(PRWEB) November 24, 2015
At the recent 2015 ITechLaw European Conference in London, over 400 specialist technology lawyers gathered to discuss topical issues; chief amongst these was the recent decision of the European Court of Justice which has declared invalid the EU Commission’s Safe Harbour decision. Discussion focused on how data protection counsels from different jurisdictions are facing the challenges triggered by the Safe Harbour decision, and whether local Data Protection Authorities are taking any official position on the consequences of decision.
The European Conference discussion participants highlighted the urgency for data protection counsels and businesses to find a solution and have some practical guidance on how to face transatlantic data flows. In particular, the Article 29 Working Party (the EU body composed by local EU Data Protection Authorities) has clarified recently that local Data Protection Authorities will not start enforcement actions until January 31, 2016, which becomes therefore the time limit within which EU and U.S. institutions have to find a solution – although anyone agreed it is a very short timeframe to work on a Safe Harbour 2.0.
The discussion also pointed out that, on one side, the alternatives to Safe Harbour currently available do not ensure any protection against massive surveillance from U.S. authorities and, on the other side, the same massive and indiscriminate surveillance is likely carried out within EU countries or other foreign countries without being subject to great concerns either at EU or local level. In view of this, any resolution needs to fairly reflect the ability of providers to export services whether in the U.S. or EU, and ensure at the same time a high level of protection of personal data and its circulation worldwide.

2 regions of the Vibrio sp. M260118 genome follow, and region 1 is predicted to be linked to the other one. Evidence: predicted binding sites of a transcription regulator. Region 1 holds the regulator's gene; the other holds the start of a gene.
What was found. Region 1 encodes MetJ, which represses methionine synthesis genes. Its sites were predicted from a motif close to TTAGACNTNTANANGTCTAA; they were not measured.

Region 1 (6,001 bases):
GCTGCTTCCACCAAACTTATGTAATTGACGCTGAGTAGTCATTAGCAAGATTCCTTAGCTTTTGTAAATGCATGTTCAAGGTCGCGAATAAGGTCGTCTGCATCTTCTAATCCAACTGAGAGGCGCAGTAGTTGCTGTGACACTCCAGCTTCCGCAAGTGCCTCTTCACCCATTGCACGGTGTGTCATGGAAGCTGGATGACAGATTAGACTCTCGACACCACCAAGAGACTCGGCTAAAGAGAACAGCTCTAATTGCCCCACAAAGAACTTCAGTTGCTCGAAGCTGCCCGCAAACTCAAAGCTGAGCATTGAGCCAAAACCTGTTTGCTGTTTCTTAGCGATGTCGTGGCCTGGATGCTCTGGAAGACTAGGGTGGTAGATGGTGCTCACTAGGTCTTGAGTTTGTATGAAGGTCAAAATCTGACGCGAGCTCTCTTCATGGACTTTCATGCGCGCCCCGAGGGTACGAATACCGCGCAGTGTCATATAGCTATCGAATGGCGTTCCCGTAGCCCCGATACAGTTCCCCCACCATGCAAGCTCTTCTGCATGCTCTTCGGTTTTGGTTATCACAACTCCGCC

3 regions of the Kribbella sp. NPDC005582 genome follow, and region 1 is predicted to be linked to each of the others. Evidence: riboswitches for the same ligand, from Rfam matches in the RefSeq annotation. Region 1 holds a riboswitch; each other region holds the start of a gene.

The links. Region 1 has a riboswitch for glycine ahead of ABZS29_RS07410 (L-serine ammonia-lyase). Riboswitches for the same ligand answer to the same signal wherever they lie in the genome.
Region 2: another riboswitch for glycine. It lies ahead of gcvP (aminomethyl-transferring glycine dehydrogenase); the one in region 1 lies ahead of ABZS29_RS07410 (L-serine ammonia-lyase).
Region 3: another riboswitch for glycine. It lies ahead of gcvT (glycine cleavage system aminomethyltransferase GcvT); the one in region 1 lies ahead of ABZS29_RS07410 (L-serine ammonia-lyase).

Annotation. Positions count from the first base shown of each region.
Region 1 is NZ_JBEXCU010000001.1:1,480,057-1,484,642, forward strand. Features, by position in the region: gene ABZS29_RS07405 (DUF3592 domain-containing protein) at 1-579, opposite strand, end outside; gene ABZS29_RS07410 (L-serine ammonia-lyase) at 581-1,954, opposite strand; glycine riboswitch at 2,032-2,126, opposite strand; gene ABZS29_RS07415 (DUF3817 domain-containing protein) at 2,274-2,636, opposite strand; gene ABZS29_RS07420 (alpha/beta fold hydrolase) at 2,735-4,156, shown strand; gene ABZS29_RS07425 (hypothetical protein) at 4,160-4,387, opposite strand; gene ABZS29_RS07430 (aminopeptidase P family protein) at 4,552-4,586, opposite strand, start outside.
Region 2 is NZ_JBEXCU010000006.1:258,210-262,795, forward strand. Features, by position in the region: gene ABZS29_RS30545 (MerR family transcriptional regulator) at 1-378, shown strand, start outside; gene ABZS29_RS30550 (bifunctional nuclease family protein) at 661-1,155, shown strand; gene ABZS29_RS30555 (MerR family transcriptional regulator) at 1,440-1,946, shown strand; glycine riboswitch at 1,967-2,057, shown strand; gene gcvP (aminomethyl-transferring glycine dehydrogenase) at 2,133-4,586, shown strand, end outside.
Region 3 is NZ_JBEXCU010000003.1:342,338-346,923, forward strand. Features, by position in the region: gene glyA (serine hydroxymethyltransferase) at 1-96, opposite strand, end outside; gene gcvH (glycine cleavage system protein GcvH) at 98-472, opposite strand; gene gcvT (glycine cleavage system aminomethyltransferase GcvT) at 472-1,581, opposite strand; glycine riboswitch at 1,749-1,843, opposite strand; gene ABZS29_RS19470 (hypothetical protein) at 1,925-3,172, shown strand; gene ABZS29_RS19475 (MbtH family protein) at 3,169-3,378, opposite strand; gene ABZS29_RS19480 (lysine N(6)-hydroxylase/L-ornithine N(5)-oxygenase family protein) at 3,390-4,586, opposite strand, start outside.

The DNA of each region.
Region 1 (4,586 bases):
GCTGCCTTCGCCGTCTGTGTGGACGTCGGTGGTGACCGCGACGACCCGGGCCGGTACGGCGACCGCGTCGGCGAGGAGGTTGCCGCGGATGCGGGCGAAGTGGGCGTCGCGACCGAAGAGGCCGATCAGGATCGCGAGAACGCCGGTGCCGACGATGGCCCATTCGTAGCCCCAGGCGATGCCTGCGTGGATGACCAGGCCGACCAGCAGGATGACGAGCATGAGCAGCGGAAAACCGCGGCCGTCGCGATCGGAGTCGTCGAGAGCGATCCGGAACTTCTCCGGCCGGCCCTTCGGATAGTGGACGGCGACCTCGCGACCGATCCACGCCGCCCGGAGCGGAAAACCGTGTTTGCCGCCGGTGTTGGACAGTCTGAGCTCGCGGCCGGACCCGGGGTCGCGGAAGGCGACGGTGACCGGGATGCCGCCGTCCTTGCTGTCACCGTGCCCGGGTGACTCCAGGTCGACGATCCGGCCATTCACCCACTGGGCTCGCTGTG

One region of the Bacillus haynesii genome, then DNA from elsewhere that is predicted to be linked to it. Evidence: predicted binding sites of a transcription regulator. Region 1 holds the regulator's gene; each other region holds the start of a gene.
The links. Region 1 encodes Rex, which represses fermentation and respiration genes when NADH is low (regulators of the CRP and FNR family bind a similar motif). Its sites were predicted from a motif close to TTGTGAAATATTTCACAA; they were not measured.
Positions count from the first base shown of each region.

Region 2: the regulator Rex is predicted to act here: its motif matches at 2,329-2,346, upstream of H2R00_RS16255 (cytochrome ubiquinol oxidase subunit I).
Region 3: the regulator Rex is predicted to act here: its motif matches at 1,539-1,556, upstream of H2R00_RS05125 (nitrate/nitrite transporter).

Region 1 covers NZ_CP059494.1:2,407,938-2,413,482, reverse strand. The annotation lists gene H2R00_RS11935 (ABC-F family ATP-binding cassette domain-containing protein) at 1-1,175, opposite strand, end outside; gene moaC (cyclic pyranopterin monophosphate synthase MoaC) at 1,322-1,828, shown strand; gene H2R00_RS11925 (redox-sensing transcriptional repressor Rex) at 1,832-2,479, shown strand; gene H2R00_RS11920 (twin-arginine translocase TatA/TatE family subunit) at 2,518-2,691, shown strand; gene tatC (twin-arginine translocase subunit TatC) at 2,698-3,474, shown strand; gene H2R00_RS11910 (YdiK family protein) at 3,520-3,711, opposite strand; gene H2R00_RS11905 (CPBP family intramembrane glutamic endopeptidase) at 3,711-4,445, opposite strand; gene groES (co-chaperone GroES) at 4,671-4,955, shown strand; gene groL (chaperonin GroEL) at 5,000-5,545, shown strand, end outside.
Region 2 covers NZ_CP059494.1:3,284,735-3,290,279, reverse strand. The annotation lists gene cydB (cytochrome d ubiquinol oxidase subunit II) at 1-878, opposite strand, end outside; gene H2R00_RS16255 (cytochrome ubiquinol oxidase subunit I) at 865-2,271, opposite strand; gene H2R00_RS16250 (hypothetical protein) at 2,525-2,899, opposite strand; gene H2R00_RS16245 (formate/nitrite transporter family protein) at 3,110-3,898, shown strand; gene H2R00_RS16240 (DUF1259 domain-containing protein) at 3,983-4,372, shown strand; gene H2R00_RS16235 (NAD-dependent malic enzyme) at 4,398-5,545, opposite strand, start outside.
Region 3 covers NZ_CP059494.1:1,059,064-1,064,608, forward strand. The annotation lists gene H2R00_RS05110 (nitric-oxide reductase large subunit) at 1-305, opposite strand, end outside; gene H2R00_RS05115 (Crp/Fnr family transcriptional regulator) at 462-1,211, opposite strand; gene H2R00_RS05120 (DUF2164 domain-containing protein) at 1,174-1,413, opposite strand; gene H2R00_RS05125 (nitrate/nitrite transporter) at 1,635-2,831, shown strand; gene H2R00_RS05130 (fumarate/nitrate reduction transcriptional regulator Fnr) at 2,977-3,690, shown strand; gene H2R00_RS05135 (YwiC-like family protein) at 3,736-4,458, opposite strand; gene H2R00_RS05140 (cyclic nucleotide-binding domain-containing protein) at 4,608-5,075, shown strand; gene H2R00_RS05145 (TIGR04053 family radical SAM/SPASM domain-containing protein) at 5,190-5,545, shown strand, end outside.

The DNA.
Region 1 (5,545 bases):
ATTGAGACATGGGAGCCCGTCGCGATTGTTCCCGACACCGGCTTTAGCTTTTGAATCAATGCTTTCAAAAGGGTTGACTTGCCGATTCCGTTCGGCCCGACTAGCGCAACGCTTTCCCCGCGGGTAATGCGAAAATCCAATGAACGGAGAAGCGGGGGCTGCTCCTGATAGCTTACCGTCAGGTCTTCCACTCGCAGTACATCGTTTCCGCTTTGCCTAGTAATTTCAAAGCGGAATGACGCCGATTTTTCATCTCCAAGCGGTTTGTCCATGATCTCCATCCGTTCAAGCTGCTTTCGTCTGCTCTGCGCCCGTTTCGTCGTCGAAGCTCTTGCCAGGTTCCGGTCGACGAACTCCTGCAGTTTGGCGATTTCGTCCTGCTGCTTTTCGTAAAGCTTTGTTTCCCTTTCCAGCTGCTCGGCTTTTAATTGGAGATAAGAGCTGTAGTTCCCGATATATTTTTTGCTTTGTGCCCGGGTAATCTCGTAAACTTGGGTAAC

Although alternatives to the Safe Harbour do exist and many are taking these measures to face the emergency, the current situation brings uncertainty – not only on how companies should act but also on possible sanctions, which might have negative effects on transactions and businesses based on the sharing of personal data with the U.S. The need for clarity and guidance is all the more pressing in a world were almost every industry is moving to the digital environment and personal data is becoming more and more valuable and protected. In this regard, the European Commission is working on reaching a new agreement with U.S. authorities, while the U.S. Congress is working on the approval of a Judicial Redress Act which would extend to foreigners the same rights as U.S. citizens in case of violation of their privacy by U.S. authorities.
About the International Technology Law Association
Founded in 1971, ITechLaw is the world's premier organization representing lawyers in the technology sector. The organization's global membership spans six continents, and embodies a broad spectrum of expertise. In addition to serving as a forum for members to discuss a wide range of legal issues, the association regularly organizes conferences that explore cutting-edge issues and trends in both information technology and intellectual property law. Global Sponsors help support ITechLaw's mission and programs. For more information, visit http://www.ITechLaw.org.